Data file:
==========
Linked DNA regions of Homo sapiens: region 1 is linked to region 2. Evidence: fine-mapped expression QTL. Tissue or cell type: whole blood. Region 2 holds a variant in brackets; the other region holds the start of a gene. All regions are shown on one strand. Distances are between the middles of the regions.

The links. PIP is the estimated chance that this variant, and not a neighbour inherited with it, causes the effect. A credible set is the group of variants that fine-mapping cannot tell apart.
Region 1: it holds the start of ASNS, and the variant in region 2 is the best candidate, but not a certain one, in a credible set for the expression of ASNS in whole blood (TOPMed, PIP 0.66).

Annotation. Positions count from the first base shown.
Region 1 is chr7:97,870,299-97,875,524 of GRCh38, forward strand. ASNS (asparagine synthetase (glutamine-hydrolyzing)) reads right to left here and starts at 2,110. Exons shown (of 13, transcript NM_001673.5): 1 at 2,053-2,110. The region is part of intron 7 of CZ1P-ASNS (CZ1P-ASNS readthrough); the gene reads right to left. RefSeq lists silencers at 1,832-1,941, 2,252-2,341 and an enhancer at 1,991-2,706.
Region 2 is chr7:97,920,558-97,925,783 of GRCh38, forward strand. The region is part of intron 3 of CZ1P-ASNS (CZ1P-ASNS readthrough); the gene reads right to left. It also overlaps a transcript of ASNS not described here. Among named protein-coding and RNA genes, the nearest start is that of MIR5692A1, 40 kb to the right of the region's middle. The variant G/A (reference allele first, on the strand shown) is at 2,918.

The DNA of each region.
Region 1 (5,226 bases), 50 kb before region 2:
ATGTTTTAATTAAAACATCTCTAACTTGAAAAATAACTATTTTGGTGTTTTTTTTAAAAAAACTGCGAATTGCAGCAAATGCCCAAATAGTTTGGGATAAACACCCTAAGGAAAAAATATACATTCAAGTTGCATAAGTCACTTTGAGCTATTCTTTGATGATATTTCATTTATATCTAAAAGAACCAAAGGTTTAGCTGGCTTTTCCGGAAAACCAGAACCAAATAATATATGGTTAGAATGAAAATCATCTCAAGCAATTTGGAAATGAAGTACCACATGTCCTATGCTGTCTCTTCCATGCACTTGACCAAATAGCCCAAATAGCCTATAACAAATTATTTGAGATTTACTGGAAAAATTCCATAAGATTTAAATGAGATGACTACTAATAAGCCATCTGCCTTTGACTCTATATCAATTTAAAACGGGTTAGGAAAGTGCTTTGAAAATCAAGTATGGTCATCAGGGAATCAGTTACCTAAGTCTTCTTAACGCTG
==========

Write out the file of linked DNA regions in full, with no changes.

Linked DNA regions of Homo sapiens: region 1 is linked to region 2. Evidence: fine-mapped expression QTL. Tissue or cell type: whole blood. Region 2 holds a variant in brackets; the other region holds the start of a gene. All regions are shown on one strand. Distances are between the middles of the regions.

The links. PIP is the estimated chance that this variant, and not a neighbour inherited with it, causes the effect. A credible set is the group of variants that fine-mapping cannot tell apart.
Region 1: it holds the start of ASNS, and the variant in region 2 is the best candidate, but not a certain one, in a credible set for the expression of ASNS in whole blood (TOPMed, PIP 0.66).

Annotation. Positions count from the first base shown.
Region 1 is chr7:97,870,299-97,875,524 of GRCh38, forward strand. ASNS (asparagine synthetase (glutamine-hydrolyzing)) reads right to left here and starts at 2,110. Exons shown (of 13, transcript NM_001673.5): 1 at 2,053-2,110. The region is part of intron 7 of CZ1P-ASNS (CZ1P-ASNS readthrough); the gene reads right to left. RefSeq lists silencers at 1,832-1,941, 2,252-2,341 and an enhancer at 1,991-2,706.
Region 2 is chr7:97,920,558-97,925,783 of GRCh38, forward strand. The region is part of intron 3 of CZ1P-ASNS (CZ1P-ASNS readthrough); the gene reads right to left. It also overlaps a transcript of ASNS not described here. Among named protein-coding and RNA genes, the nearest start is that of MIR5692A1, 40 kb to the right of the region's middle. The variant G/A (reference allele first, on the strand shown) is at 2,918.

The DNA of each region.
Region 1 (5,226 bases), 50 kb before region 2:
ATGTTTTAATTAAAACATCTCTAACTTGAAAAATAACTATTTTGGTGTTTTTTTTAAAAAAACTGCGAATTGCAGCAAATGCCCAAATAGTTTGGGATAAACACCCTAAGGAAAAAATATACATTCAAGTTGCATAAGTCACTTTGAGCTATTCTTTGATGATATTTCATTTATATCTAAAAGAACCAAAGGTTTAGCTGGCTTTTCCGGAAAACCAGAACCAAATAATATATGGTTAGAATGAAAATCATCTCAAGCAATTTGGAAATGAAGTACCACATGTCCTATGCTGTCTCTTCCATGCACTTGACCAAATAGCCCAAATAGCCTATAACAAATTATTTGAGATTTACTGGAAAAATTCCATAAGATTTAAATGAGATGACTACTAATAAGCCATCTGCCTTTGACTCTATATCAATTTAAAACGGGTTAGGAAAGTGCTTTGAAAATCAAGTATGGTCATCAGGGAATCAGTTACCTAAGTCTTCTTAACGCTG